Scientists Debate Safety of Glyphosate

Emily Nink

Glyphosate, a broad-spectrum herbicide commonly known as Roundup, is used in more than 160 countries. While glyphosate is the second most widely used herbicide on lawns and gardens in the United States, its primary use is on farms growing corn and soy, where producers used more than 300 million pounds in 2012. And in March 2015, the World Health Organization (WHO) declared glyphosate a probable carcinogen.

But the European Food Safety Authority (EFSA) recently decided glyphosate is probably not a hazard to human health. The conclusion will be used by the European Commission, which is the authority that decides whether glyphosate remains on the EU list of approved active substances. EU member states can also use the conclusion when assessing the safety of glyphosate-containing products.

The European Commission requested that EFSA review the WHO report that declared glyphosate as a carcinogen. The committee also peer-reviewed an initial risk assessment report produced by Germany, and sent its conclusions to the European Commission, which has the final say on approved active substances. More than 150 new toxicological studies were included in the risk assessment, which concluded that available data does not show carcinogenic properties of glyphosate.

“This has been an exhaustive process,” says Jose Tarazona, head of EFSA’s pesticide unit. “By introducing an acute reference dose we are further tightening the way potential risks from glyphosate will be assessed in the future. Regarding carcinogenicity, it is unlikely that this substance is carcinogenic.” EFSA will use these findings when reviewing the maximum residue levels for glyphosate in food, which member states will carry out in 2016.

Many scientists, however, believe the decision was subject to industry influence. “This food ‘safety’ agency acted with blinders on, relying on a draft supplied to them by an industry task force that included Monsanto,” says Dr. Jennifer Sass, a senior scientist at Natural Resources Defense Council (NRDC). “Roundup is the most widely used weed-killer in the world and now it’s more critical than ever for the U.S. Environmental Protection Agency to review this chemical quickly—and independently of industry pressure.’’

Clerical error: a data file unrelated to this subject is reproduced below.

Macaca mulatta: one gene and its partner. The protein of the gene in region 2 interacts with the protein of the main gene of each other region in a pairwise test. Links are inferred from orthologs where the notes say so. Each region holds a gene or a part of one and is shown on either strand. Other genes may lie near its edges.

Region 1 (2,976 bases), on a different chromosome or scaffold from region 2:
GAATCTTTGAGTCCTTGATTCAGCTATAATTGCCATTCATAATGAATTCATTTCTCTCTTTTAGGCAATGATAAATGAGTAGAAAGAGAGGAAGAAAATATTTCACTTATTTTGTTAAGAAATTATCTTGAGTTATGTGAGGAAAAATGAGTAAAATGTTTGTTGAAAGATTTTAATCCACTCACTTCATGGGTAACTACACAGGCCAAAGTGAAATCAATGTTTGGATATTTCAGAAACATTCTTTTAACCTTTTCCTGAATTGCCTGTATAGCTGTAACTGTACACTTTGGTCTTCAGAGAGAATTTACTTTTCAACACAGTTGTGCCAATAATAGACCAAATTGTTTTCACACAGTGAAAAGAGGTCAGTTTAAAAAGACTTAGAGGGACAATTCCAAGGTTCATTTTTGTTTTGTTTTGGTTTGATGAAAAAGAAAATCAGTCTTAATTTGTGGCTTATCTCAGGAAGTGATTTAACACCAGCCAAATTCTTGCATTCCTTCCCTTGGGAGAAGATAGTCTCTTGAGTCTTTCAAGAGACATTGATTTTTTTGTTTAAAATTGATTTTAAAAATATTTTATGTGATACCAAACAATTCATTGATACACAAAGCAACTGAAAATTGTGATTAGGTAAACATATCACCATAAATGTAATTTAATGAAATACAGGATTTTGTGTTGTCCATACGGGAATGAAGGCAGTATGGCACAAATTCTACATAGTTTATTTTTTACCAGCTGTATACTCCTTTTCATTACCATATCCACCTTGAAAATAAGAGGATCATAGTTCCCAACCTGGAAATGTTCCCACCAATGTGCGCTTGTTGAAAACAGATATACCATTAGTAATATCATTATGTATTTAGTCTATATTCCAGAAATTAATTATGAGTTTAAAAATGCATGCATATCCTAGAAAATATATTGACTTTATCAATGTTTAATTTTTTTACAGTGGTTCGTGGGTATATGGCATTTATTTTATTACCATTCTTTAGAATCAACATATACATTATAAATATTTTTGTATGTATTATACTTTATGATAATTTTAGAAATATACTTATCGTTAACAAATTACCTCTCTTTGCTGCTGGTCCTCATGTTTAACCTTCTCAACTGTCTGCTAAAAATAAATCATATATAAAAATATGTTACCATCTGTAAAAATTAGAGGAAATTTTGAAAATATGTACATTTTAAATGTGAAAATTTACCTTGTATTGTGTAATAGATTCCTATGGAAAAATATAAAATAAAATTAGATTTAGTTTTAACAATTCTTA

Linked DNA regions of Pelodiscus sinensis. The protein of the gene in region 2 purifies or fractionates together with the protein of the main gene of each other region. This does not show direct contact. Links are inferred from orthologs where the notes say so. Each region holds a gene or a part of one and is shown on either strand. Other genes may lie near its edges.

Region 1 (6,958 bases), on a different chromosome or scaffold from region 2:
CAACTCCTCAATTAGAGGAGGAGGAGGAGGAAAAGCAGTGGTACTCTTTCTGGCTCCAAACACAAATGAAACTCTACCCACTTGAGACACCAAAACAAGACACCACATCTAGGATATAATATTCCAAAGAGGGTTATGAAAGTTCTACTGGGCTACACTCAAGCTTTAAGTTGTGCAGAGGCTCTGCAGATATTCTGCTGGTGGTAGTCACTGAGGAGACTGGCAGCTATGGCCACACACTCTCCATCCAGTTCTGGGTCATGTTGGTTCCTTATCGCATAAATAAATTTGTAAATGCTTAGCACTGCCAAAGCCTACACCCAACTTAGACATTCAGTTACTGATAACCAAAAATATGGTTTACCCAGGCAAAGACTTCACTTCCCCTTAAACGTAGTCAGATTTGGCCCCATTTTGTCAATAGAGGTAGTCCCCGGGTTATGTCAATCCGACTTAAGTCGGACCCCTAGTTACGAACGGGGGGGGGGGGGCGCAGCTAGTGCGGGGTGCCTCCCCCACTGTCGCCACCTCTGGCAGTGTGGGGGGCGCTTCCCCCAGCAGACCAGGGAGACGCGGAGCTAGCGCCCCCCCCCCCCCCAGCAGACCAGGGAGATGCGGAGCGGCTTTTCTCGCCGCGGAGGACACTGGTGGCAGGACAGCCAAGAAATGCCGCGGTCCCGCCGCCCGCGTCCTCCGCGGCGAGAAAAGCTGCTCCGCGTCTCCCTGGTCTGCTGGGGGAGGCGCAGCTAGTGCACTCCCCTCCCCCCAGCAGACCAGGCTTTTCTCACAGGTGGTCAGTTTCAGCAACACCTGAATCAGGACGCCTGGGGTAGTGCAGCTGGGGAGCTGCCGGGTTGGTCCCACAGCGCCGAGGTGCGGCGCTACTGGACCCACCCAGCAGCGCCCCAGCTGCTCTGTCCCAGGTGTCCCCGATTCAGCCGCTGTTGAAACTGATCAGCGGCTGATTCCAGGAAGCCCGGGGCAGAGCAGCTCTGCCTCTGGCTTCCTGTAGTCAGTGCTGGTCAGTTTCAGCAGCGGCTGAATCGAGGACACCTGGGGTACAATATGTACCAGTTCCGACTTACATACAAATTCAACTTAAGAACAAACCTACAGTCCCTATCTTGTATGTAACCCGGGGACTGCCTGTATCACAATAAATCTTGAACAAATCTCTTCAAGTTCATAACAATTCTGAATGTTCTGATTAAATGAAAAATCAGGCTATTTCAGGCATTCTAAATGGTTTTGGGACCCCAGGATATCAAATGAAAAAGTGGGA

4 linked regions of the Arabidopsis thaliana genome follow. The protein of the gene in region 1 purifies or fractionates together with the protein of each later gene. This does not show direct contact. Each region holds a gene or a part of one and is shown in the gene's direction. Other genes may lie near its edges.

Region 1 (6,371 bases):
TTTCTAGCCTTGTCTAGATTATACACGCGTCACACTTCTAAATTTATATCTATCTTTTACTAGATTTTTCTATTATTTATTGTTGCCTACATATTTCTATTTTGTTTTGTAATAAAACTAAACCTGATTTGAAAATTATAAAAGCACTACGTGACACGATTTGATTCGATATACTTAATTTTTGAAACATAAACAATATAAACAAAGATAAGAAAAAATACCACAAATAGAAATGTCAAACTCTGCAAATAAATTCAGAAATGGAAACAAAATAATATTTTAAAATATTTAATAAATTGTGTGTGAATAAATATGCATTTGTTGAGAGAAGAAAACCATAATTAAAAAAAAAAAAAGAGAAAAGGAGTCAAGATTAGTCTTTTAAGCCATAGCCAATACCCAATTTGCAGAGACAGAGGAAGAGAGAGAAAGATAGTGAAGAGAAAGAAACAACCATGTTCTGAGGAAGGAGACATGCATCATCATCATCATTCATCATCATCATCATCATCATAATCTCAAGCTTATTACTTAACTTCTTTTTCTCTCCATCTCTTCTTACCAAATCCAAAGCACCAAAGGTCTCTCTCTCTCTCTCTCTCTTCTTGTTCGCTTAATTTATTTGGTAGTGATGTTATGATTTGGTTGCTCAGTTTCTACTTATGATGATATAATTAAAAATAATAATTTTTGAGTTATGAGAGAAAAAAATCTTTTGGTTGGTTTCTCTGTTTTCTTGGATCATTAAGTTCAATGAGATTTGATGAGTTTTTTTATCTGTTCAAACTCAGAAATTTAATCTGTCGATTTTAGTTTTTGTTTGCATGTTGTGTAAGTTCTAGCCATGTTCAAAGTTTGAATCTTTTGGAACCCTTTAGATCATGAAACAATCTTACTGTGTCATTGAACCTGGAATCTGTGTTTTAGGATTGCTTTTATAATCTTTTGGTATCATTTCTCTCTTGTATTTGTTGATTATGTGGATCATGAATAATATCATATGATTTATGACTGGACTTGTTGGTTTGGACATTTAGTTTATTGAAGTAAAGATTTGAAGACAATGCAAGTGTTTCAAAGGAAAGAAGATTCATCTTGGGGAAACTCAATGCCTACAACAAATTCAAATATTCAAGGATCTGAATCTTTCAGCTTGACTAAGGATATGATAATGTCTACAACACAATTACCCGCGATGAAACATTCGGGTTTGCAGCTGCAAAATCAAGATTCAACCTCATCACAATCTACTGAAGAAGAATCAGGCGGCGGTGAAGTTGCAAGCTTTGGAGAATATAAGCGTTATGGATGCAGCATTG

Through a Freedom of Information Act request, The Intercept found that 27 out of 32 studies used to inform a 2015 EPA decision—which concluded that glyphosate is not an endocrine disruptor—were funded by industry. In the months since that decision, U.S. farmworkers have sued Monsanto, alleging that Roundup caused their cancer.

And the NRDC sued the EPA in February 2015, claiming the federal agency was too slow to act on glyphosate, to the detriment of biodiversity and conservation. “The longer EPA delays, the greater the risk we could lose the monarch migration,” says Dr. Sylvia Fallon, an NRDC senior scientist and director of its Wildlife Conservation Project.

Meanwhile, the Joint Meeting on Pesticide Residues (JMPR), a committee administered jointly by WHO and the U.N. Food and Agriculture Organization (FAO), is set to determine the allowable level of glyphosate on food around the world in the coming year. JMPR’s conclusions provide the basis for food commodities that are internationally traded, as well as providing recommendations to governments of member nations and regions.